Movie Review: Rukh, Here's Quite An Unusual Suspect Of A Movie

The story is the thing in this decidedly different whodunit, topped by first-rate performances by Manoj Bajpayee and Adarsh Gourav.
three stars

The search is on. An angst-ridden teenager smells something foul in his father’s death in a car accident. No detective he, the boy takes on differing versions of the incident, to unravel the mystery.

Here, then, is a heart-rending take – a son’s mission of inquiry – which culminates in the unusual suspect of movie titled Rukh (The Aspect), directed without any far-fetched flourishes by first-timer Atanu Mukherjee. The mood is consistently intriguing, emotionally-probing and uncompromisingly unhurried (slow-paced, if you like). Be warned, if you’re one of those ‘time pass’ seekers, this isn’t your ticket.

However, those who have a taste for the untested and unformulaic, the film despite its langurous stretches, are more than likely to relate to the journey undertaken by Dhruv (Adarsh Gourav) towards that elusive destination, the truth and nothing but the truth.

adarsh gourav in rukh
Adarsh Gourav In Rukh

At the outset, Dhruv merely seems to be one helluva difficult, complicated kid.

A tragedy hits his hard on the face: his father, Diwakar, a textile businessman (Manoj Bajpayee) is killed the aforecited car-truck collision. But as they say, there’s more than meets the eyes. The son’s stoic mother (Smita Tambe) seems to harbour secrets and lies. And the father’s business partner (Kumud Mishra) appears to be glossing over, if not evasive about the questions which must be answered.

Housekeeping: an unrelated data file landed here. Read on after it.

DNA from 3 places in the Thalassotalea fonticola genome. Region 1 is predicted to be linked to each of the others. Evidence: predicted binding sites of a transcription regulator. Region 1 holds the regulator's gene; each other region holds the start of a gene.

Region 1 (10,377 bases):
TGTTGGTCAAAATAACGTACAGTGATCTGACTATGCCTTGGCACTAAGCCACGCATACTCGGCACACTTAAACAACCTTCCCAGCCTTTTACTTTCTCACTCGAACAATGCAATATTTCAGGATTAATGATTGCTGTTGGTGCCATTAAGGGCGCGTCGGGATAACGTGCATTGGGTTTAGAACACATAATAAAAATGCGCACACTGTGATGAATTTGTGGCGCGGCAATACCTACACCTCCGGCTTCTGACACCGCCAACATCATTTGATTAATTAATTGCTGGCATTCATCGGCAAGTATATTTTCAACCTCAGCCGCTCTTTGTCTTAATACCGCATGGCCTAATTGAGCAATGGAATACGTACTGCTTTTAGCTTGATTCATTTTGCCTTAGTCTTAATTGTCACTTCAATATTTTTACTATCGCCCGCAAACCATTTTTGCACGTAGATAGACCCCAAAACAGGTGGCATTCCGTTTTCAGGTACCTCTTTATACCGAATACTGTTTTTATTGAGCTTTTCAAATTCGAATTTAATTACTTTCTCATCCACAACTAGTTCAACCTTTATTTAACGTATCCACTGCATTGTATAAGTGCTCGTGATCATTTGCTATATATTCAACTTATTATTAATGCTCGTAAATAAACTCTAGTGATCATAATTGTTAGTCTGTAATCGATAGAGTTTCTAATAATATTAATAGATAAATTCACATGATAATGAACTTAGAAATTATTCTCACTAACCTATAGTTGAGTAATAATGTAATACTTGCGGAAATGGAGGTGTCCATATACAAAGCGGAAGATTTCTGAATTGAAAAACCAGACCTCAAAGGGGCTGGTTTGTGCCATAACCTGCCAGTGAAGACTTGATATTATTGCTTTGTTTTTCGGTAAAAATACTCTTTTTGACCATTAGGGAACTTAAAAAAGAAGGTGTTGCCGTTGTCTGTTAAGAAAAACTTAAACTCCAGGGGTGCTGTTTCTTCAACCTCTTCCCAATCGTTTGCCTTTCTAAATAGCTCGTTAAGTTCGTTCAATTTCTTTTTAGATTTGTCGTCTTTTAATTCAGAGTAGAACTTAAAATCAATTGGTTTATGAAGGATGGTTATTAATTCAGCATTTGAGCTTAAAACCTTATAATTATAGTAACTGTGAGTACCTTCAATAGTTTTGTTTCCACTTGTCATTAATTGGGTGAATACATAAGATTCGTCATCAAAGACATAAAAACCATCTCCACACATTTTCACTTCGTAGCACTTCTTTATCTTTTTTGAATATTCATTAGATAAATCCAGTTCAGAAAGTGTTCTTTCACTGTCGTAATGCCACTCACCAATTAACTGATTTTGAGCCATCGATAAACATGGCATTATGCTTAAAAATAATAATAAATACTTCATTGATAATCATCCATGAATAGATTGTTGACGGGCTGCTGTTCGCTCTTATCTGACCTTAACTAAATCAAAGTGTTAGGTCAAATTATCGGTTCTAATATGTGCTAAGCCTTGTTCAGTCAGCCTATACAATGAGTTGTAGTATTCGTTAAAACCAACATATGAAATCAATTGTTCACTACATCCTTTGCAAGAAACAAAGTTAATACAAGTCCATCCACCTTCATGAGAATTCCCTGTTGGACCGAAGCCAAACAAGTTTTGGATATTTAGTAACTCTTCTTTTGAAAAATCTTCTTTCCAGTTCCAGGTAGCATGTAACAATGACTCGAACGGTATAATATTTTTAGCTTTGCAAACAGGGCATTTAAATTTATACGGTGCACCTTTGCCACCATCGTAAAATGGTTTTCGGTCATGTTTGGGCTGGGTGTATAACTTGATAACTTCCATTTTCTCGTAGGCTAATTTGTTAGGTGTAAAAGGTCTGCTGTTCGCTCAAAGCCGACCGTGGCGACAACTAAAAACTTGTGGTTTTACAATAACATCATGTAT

A  welter of attitudes suggesting that life must move on, and  the reminder that a teenage boy has a whole life ahead of him, serve as deterrents towards the inquiry. Indeed such don’t-open-the-Pandora’s box warning, have led to countless unresolved hit-and-run fatal accidents in real-life, be it our own cities or in any other big or small town anywhere.

smita tambe in rukh
Smita Tambe In Rukh

The theme of Rukh, in fact, has an universal resonance. And I’m not making any Newton-versus-Secret Ballot sort of allegations here (may those doubts rest in peace).  But I must mention the book, After Visiting Friends: A Son’s Story authored four years ago by  one of GQ magazine’s editors, Michael Hainey.

In this case, the writer narrates his real-life story of the search, undertaken after decades,  to solve his father’s mysterious death in a car accident. Profoundly moving, the book which topped the New York Times’ bestseller list,  it covers practically the same terrain as Dhruv’s in Rukh. The point I’m making is that similar stories are endemic the world over.

Clearly, the story is where the strength is. Director Atanu Mukherjee’s dramaturgy could have packed in a heftier emotional wallop though. Indeed the boy’s rage could have been expressed with way more explosiveness. Also like it or not, Akira Kurosawa’s classic device, as perfected in Rashomon, of delving into  different subjective version, seems to be a facile route taken here.

a still from the movie rukh
A Still From The Movie Rukh

Let’s just see and hear a hard-hitting subject, solid and straight-on please.

That cavilled, Mukherjee’s is an auspicious, indie debut, which should make him a name to reckon with.

Amit Trivedi’s music enhances the overall investigative tenor. On the plus side, do count Pooja Gupte’s evocative camerawork.

rukh movie still
Manoj Bajpayee & Smita Tambe In Rukh Movie

The brooding, introspective aspects of the son are impactfully rendered by Adarsh Gourav. Smita Tambe and Kumud Mishra deliver lifelike performances. And Manoj Bajpayee, in a relatively brief role, is in terrific form throughout, refraining from striking any mannered or false note.

Plea: If it’s a film for thought you crave for, make a beeline for Rukh, while it’s still on at the ‘plexes.




Image Source: youtube/zeemusiccompany

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